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Picture of ants attacking seabird

David Beaune, August 9, 2017

Hi, I am looking for a picture of ants attacking seabird, do you have that? It is for a biosecurity presentation explaining to the people the risk of invasive ants on their island. I will put the copyright off course. Thanks for your help

Comments ( 3 )

Kees (C.J.) Camphuysen

Kees (C.J.) Camphuysen


Baer J. 2014. Native ant species Myrmica rubra affects Herring Gull Larus argentatus and Lesser Black-backed Gull L. fuscus chick survival at a North Sea island. Seabird 27: 87-97.

Trischen island is located in the core area of the Schleswig Holstein Wadden Sea National Park, north of the Elbe estuary, and holds one of the largest colonies of Herring Gull Larus argentatus (1,781 pairs in 2013) and Lesser Black-backed Gull L. fuscus (1,838 pairs in 2013) on the German west coast. Productivity has been monitored for both species since 2010, and was low throughout 2010-13, averaging 0.26 ± 0.12 SD fledged/nest for Herring Gull and 0.32 ± 0.14 SD fledged/nest for Lesser Black-backed Gull. Since 2011 excessive ant activity has been noted at some nest sites, causing distress for freshly hatched chicks. In 2013 a total of 83 gull nests (40 Herring Gull, 33 Lesser Black-backed Gull, 10 unspecified) were monitored at 2-4 day intervals and ant activity was recorded. Ten nest sites with chicks that were obviously suffering from attacks by the European Fire Ant Myrmica rubra were noted; all of these chicks (n = 25) died before the age of 4 d (± 2 d), reflecting a chick loss of 14.5% within the study colony. At the end of the breeding season, ant densities were compared between these ten nest sites where ant attacks had been observed and ten out of the 15 nests sites where at least one chick lived to fledging age. Results showed a 12-fold higher ant density at nests where ant attacks had been observed and a distinctive ant density pattern within the colony, suggesting that location of nesting sites affected chick survival.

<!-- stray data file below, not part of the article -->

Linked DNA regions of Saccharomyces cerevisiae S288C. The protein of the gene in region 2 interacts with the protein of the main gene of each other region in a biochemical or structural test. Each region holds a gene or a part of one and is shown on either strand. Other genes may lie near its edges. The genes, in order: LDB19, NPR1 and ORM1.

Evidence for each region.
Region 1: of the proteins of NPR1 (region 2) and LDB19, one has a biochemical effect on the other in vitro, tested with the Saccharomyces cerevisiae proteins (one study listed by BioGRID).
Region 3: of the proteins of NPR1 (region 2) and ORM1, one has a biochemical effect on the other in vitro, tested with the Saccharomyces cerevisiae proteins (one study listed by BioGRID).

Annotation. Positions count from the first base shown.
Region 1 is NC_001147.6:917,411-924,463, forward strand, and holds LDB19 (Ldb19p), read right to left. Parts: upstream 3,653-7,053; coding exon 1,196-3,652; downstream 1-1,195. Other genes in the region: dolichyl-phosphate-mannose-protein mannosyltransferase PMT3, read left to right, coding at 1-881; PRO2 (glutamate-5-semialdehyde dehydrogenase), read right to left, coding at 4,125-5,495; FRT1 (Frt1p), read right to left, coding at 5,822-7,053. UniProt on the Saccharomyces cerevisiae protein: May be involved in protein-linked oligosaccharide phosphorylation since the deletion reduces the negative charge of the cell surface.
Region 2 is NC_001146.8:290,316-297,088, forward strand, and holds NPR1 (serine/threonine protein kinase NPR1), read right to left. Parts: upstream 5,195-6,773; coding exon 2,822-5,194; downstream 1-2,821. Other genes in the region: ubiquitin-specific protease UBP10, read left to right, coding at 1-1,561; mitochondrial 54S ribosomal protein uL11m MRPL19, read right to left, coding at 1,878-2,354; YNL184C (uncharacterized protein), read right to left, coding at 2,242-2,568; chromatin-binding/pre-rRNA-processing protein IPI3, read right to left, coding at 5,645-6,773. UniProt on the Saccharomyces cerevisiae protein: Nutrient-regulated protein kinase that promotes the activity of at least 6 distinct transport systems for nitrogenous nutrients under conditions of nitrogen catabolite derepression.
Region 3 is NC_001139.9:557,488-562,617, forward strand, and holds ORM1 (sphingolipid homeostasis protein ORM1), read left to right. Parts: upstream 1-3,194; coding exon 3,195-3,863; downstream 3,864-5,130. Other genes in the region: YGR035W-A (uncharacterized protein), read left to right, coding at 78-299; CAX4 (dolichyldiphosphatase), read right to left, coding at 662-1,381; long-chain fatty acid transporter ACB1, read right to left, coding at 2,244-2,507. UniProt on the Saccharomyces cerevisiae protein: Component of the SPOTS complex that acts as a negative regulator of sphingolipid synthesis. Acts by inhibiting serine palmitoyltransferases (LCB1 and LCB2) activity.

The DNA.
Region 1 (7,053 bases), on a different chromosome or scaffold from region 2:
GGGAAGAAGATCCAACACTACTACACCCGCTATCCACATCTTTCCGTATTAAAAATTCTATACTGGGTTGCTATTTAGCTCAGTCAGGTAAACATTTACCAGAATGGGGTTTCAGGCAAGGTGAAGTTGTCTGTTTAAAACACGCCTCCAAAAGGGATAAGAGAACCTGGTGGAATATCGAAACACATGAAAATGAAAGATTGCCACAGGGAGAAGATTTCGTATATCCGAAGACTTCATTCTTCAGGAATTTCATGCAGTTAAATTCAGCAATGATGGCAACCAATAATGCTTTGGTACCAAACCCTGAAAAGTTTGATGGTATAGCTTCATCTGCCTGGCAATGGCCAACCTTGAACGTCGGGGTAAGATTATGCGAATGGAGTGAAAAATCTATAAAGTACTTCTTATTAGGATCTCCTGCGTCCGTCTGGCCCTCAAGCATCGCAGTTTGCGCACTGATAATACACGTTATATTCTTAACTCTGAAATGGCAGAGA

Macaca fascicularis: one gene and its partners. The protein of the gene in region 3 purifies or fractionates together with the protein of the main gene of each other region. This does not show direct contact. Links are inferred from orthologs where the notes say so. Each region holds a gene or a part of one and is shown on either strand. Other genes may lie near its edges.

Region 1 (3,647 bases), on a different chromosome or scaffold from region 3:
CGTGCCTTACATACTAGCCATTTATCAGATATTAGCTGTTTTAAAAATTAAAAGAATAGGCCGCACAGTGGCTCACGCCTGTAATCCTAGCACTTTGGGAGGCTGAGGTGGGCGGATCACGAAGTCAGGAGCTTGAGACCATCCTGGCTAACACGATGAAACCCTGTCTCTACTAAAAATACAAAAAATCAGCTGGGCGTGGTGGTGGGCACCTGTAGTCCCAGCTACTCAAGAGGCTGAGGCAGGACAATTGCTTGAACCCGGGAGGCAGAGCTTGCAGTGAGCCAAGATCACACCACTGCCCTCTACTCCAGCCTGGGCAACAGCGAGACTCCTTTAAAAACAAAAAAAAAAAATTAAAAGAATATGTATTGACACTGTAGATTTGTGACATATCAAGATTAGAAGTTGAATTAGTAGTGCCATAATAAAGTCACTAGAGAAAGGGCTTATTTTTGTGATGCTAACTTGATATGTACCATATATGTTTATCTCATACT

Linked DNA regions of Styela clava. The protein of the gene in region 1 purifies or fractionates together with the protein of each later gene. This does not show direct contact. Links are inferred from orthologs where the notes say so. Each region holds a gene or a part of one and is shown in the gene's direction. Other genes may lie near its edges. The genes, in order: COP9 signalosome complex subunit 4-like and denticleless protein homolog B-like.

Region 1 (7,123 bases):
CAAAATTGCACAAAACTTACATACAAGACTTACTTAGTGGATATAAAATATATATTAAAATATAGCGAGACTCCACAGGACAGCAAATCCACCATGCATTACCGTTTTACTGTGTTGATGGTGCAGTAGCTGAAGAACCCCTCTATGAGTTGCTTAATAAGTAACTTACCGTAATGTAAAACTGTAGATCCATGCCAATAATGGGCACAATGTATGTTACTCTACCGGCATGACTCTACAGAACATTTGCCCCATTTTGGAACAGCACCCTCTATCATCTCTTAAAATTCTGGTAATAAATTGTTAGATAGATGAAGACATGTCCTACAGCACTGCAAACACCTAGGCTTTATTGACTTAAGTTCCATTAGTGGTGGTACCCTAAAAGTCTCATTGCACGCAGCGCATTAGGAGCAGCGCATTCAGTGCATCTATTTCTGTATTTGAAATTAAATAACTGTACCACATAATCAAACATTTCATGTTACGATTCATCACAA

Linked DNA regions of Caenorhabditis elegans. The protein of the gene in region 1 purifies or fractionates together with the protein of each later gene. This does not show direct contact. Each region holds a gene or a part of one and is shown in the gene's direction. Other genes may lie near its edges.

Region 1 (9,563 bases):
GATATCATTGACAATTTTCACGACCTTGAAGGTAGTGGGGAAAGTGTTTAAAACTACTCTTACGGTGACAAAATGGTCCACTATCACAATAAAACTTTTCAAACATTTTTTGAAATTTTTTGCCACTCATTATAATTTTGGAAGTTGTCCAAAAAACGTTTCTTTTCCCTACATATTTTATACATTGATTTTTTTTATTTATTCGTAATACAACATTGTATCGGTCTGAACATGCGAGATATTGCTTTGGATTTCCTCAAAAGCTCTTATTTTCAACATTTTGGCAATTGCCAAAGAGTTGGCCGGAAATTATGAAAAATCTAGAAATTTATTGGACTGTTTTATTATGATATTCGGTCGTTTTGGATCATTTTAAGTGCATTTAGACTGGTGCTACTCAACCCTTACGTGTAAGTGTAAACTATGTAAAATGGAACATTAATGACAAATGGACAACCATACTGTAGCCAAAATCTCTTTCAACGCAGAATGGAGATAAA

Jamie Walker

Jamie Walker

David I don't personally have any such images but just today I was reading in the American Airlines flight magazine about a scientist in Hawaii who has a background in ants as invasive. I am sorry I can not remember her name but if you can get your hands on a copy of the magazine then you might be able to track her down and ask her. I wouldn't be surprised if she had just what you're looking for. Good luck!

Jiny Kim

We have had problems with Ants and seabirds in Hawaii and some of the remote pacific islands. I have several colleagues who may be able to assist with documentation or photos.